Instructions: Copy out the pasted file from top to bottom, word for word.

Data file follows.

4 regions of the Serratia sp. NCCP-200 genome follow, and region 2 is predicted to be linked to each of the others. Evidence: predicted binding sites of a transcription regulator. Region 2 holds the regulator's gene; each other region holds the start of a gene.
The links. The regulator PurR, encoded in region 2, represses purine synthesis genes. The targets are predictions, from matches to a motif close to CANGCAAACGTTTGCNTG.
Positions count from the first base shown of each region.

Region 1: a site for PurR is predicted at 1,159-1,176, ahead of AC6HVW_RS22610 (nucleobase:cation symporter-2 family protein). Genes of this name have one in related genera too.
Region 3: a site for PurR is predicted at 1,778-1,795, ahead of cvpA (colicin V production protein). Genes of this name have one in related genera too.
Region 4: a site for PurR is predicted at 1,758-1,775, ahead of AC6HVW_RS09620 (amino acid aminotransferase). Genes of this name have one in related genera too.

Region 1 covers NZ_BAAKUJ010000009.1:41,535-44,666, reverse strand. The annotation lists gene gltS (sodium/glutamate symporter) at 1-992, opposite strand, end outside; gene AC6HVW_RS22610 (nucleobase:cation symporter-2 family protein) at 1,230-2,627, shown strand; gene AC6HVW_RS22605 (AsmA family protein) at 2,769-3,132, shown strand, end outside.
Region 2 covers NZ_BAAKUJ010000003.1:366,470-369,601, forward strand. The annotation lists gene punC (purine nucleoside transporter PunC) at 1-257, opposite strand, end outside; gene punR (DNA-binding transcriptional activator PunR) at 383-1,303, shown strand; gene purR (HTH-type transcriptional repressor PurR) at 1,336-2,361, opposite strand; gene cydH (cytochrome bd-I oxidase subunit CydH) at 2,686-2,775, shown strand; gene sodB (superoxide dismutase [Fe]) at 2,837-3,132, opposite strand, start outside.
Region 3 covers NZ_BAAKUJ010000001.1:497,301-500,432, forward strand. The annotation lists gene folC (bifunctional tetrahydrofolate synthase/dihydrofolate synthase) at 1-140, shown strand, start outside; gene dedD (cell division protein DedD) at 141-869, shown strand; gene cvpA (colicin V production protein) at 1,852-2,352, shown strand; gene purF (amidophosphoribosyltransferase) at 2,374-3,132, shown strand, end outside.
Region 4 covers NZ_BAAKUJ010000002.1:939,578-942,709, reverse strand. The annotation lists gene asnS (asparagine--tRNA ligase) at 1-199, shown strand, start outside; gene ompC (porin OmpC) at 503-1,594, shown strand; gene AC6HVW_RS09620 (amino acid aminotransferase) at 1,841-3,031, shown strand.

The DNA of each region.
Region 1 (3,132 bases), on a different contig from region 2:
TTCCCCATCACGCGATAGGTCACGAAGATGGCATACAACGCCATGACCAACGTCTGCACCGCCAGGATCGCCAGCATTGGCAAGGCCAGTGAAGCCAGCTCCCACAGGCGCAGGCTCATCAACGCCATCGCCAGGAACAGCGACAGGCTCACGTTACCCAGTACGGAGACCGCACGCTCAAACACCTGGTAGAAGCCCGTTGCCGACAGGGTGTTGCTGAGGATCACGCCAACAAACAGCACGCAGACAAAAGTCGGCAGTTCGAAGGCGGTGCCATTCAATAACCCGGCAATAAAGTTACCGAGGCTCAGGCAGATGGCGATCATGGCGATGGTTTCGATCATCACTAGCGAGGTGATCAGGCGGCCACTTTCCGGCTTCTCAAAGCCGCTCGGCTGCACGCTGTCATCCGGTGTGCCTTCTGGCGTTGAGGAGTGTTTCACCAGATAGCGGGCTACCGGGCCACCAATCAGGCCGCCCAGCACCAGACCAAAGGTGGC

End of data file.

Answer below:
4 regions of the Serratia sp. NCCP-200 genome follow, and region 2 is predicted to be linked to each of the others. Evidence: predicted binding sites of a transcription regulator. Region 2 holds the regulator's gene; each other region holds the start of a gene.
The links. The regulator PurR, encoded in region 2, represses purine synthesis genes. The targets are predictions, from matches to a motif close to CANGCAAACGTTTGCNTG.
Positions count from the first base shown of each region.

Region 1: a site for PurR is predicted at 1,159-1,176, ahead of AC6HVW_RS22610 (nucleobase:cation symporter-2 family protein). Genes of this name have one in related genera too.
Region 3: a site for PurR is predicted at 1,778-1,795, ahead of cvpA (colicin V production protein). Genes of this name have one in related genera too.
Region 4: a site for PurR is predicted at 1,758-1,775, ahead of AC6HVW_RS09620 (amino acid aminotransferase). Genes of this name have one in related genera too.

Region 1 covers NZ_BAAKUJ010000009.1:41,535-44,666, reverse strand. The annotation lists gene gltS (sodium/glutamate symporter) at 1-992, opposite strand, end outside; gene AC6HVW_RS22610 (nucleobase:cation symporter-2 family protein) at 1,230-2,627, shown strand; gene AC6HVW_RS22605 (AsmA family protein) at 2,769-3,132, shown strand, end outside.
Region 2 covers NZ_BAAKUJ010000003.1:366,470-369,601, forward strand. The annotation lists gene punC (purine nucleoside transporter PunC) at 1-257, opposite strand, end outside; gene punR (DNA-binding transcriptional activator PunR) at 383-1,303, shown strand; gene purR (HTH-type transcriptional repressor PurR) at 1,336-2,361, opposite strand; gene cydH (cytochrome bd-I oxidase subunit CydH) at 2,686-2,775, shown strand; gene sodB (superoxide dismutase [Fe]) at 2,837-3,132, opposite strand, start outside.
Region 3 covers NZ_BAAKUJ010000001.1:497,301-500,432, forward strand. The annotation lists gene folC (bifunctional tetrahydrofolate synthase/dihydrofolate synthase) at 1-140, shown strand, start outside; gene dedD (cell division protein DedD) at 141-869, shown strand; gene cvpA (colicin V production protein) at 1,852-2,352, shown strand; gene purF (amidophosphoribosyltransferase) at 2,374-3,132, shown strand, end outside.
Region 4 covers NZ_BAAKUJ010000002.1:939,578-942,709, reverse strand. The annotation lists gene asnS (asparagine--tRNA ligase) at 1-199, shown strand, start outside; gene ompC (porin OmpC) at 503-1,594, shown strand; gene AC6HVW_RS09620 (amino acid aminotransferase) at 1,841-3,031, shown strand.

The DNA of each region.
Region 1 (3,132 bases), on a different contig from region 2:
TTCCCCATCACGCGATAGGTCACGAAGATGGCATACAACGCCATGACCAACGTCTGCACCGCCAGGATCGCCAGCATTGGCAAGGCCAGTGAAGCCAGCTCCCACAGGCGCAGGCTCATCAACGCCATCGCCAGGAACAGCGACAGGCTCACGTTACCCAGTACGGAGACCGCACGCTCAAACACCTGGTAGAAGCCCGTTGCCGACAGGGTGTTGCTGAGGATCACGCCAACAAACAGCACGCAGACAAAAGTCGGCAGTTCGAAGGCGGTGCCATTCAATAACCCGGCAATAAAGTTACCGAGGCTCAGGCAGATGGCGATCATGGCGATGGTTTCGATCATCACTAGCGAGGTGATCAGGCGGCCACTTTCCGGCTTCTCAAAGCCGCTCGGCTGCACGCTGTCATCCGGTGTGCCTTCTGGCGTTGAGGAGTGTTTCACCAGATAGCGGGCTACCGGGCCACCAATCAGGCCGCCCAGCACCAGACCAAAGGTGGC